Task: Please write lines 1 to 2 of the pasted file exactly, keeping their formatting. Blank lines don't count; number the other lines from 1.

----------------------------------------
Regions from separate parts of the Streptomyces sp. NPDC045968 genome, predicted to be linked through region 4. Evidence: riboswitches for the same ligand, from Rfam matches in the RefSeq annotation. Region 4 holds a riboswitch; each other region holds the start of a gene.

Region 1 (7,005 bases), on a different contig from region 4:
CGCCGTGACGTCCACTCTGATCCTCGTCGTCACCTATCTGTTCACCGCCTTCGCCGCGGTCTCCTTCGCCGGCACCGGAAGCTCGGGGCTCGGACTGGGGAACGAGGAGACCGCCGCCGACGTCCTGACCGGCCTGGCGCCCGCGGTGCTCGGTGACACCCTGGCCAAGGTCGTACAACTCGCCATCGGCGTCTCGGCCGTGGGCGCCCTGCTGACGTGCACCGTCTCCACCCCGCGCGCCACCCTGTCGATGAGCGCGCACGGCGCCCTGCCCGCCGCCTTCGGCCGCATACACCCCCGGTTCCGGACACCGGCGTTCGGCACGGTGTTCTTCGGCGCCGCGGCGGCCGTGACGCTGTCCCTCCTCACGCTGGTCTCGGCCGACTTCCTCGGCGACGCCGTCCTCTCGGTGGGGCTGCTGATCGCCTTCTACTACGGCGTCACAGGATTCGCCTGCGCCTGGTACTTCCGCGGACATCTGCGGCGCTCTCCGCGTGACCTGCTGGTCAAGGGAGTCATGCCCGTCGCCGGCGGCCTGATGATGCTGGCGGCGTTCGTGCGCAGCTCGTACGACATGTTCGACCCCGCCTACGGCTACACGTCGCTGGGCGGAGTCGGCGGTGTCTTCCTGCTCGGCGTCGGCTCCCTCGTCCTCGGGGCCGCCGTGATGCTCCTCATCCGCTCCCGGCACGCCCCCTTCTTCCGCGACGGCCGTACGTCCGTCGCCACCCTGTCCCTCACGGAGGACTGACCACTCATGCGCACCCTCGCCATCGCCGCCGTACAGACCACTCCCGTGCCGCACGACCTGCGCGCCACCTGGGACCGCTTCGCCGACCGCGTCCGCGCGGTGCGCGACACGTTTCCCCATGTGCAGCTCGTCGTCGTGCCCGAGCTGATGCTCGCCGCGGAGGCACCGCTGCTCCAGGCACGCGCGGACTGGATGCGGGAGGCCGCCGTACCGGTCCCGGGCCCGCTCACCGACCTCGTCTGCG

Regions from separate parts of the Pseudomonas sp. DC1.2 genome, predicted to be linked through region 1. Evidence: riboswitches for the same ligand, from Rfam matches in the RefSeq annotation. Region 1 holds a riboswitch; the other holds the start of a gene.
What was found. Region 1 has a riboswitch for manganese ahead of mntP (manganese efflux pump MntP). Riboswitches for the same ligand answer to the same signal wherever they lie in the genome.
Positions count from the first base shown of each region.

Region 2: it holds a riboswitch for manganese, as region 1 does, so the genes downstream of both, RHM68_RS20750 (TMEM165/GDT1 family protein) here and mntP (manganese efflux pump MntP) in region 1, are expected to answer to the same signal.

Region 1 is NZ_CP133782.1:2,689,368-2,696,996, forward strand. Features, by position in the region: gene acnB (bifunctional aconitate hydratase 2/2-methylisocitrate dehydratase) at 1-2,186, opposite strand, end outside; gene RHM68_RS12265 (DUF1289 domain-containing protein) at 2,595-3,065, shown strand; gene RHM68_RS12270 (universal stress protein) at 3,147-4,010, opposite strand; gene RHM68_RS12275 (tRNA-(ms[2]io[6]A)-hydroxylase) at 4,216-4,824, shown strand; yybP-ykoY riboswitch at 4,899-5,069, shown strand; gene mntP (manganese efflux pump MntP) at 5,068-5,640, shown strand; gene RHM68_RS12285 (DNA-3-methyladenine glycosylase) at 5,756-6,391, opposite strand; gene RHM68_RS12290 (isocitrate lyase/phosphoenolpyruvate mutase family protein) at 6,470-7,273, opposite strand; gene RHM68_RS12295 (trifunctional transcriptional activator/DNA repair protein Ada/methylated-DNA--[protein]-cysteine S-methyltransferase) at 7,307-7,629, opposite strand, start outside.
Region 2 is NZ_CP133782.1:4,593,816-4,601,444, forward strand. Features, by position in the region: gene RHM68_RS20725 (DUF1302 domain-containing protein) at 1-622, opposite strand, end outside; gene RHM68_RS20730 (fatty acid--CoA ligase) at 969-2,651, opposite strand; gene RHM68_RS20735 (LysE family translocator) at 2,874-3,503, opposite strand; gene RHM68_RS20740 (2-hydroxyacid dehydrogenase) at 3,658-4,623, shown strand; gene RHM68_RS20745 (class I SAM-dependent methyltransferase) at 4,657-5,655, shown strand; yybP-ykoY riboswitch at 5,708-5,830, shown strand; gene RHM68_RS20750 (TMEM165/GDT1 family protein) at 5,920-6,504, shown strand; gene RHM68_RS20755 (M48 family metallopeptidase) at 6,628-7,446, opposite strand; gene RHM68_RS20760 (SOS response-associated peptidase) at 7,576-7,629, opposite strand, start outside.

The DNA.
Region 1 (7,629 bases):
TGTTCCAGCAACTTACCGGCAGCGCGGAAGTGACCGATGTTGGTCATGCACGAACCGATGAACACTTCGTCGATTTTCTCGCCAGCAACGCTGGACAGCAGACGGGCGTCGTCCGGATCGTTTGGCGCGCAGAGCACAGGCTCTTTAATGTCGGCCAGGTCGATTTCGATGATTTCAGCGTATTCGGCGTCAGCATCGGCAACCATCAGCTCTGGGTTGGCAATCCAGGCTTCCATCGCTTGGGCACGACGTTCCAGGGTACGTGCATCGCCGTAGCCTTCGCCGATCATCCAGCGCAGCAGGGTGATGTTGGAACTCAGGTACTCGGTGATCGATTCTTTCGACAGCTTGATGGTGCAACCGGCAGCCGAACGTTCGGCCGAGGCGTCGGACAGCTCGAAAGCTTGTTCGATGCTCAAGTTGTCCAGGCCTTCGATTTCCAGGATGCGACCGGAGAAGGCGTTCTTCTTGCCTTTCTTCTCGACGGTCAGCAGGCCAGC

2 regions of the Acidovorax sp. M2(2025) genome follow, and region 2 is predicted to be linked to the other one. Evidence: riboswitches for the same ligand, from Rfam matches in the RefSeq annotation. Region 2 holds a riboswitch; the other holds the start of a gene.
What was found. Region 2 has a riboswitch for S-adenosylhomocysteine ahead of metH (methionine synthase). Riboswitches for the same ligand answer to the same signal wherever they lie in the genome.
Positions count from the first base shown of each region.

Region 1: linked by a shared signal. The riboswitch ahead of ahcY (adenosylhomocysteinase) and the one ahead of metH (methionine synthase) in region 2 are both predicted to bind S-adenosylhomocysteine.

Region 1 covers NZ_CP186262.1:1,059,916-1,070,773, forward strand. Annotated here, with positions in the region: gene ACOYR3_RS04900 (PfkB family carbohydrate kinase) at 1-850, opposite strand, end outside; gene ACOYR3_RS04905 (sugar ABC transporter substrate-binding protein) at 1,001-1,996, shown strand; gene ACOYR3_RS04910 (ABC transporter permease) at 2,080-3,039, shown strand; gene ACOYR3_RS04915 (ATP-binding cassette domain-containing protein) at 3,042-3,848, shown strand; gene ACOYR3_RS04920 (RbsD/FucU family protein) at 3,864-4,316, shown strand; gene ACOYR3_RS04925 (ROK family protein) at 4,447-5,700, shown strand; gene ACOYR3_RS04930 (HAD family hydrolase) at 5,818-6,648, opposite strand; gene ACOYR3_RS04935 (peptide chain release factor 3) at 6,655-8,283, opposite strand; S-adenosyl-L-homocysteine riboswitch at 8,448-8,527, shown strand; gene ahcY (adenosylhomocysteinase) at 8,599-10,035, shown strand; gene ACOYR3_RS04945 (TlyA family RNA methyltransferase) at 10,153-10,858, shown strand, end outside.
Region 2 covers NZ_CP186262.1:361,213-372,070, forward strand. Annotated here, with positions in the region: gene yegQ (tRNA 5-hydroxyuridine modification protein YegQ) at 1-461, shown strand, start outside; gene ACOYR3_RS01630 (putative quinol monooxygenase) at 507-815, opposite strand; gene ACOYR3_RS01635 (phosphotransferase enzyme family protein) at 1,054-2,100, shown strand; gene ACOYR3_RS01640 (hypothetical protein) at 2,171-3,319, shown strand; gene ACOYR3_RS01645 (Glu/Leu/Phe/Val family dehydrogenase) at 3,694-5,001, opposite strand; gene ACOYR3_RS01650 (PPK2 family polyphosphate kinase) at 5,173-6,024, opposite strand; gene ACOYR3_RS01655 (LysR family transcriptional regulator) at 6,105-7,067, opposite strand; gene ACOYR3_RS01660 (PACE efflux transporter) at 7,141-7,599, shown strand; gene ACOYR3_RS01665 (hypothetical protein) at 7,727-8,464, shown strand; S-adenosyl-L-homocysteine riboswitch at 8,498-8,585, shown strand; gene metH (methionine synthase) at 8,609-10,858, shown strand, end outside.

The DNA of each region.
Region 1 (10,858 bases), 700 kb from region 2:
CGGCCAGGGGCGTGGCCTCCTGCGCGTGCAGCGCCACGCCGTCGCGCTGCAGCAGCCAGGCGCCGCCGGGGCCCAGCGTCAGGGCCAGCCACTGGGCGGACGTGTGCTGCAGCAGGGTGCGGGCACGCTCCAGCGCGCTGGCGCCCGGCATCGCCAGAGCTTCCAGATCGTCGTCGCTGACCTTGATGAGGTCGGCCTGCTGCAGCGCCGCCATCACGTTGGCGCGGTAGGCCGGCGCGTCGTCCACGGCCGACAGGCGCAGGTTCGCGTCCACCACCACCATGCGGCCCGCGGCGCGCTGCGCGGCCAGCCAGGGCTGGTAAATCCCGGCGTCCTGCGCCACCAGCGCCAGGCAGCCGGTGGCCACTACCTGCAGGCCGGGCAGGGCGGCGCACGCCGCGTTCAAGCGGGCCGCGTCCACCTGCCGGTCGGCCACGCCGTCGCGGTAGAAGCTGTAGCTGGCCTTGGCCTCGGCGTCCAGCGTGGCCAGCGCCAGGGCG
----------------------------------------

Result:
Regions from separate parts of the Streptomyces sp. NPDC045968 genome, predicted to be linked through region 4. Evidence: riboswitches for the same ligand, from Rfam matches in the RefSeq annotation. Region 4 holds a riboswitch; each other region holds the start of a gene.

Region 1 (7,005 bases), on a different contig from region 4: